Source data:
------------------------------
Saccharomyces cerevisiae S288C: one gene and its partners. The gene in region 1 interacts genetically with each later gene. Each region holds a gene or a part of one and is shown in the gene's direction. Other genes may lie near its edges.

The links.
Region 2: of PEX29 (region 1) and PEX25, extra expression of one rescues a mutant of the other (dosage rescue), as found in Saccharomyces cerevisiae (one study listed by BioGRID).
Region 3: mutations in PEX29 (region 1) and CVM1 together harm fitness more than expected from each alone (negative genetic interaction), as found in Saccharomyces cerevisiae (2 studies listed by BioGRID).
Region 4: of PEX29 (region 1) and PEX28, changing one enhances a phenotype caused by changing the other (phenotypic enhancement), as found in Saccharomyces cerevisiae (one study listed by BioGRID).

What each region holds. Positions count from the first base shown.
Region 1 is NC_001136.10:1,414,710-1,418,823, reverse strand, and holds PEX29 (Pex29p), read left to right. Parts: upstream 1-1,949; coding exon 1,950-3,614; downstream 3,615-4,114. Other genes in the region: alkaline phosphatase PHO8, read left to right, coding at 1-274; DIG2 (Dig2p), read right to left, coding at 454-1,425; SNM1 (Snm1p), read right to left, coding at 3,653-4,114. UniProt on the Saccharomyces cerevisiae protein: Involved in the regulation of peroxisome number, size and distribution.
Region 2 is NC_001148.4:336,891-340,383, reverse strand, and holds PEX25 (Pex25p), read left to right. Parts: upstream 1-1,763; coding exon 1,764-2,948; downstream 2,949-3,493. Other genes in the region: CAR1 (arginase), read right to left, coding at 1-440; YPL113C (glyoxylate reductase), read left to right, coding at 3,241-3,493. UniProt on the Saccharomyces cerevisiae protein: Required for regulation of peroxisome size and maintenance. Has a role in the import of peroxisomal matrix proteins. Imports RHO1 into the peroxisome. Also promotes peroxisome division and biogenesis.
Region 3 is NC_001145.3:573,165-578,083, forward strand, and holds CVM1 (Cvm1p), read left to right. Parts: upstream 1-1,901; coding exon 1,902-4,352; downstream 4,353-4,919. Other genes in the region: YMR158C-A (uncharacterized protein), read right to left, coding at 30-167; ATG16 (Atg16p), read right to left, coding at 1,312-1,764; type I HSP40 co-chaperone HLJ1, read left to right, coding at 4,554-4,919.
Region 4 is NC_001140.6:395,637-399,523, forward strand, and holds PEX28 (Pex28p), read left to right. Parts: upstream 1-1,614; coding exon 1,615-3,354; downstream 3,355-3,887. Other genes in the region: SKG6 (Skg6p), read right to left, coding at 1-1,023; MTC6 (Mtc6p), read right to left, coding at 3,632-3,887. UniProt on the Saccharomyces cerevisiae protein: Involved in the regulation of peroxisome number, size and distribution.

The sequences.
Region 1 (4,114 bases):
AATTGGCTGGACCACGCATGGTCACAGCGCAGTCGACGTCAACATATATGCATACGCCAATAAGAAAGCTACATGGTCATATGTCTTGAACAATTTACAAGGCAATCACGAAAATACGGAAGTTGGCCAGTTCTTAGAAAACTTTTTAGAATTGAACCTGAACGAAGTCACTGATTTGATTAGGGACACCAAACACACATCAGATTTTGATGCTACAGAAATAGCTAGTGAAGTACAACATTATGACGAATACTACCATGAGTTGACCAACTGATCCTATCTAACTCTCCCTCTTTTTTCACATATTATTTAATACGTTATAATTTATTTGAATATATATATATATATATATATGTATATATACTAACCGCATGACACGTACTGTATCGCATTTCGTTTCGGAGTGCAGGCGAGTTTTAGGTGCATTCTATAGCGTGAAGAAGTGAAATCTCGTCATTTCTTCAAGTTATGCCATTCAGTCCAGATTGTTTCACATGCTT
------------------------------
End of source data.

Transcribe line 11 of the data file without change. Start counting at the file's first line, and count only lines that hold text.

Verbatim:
The sequences.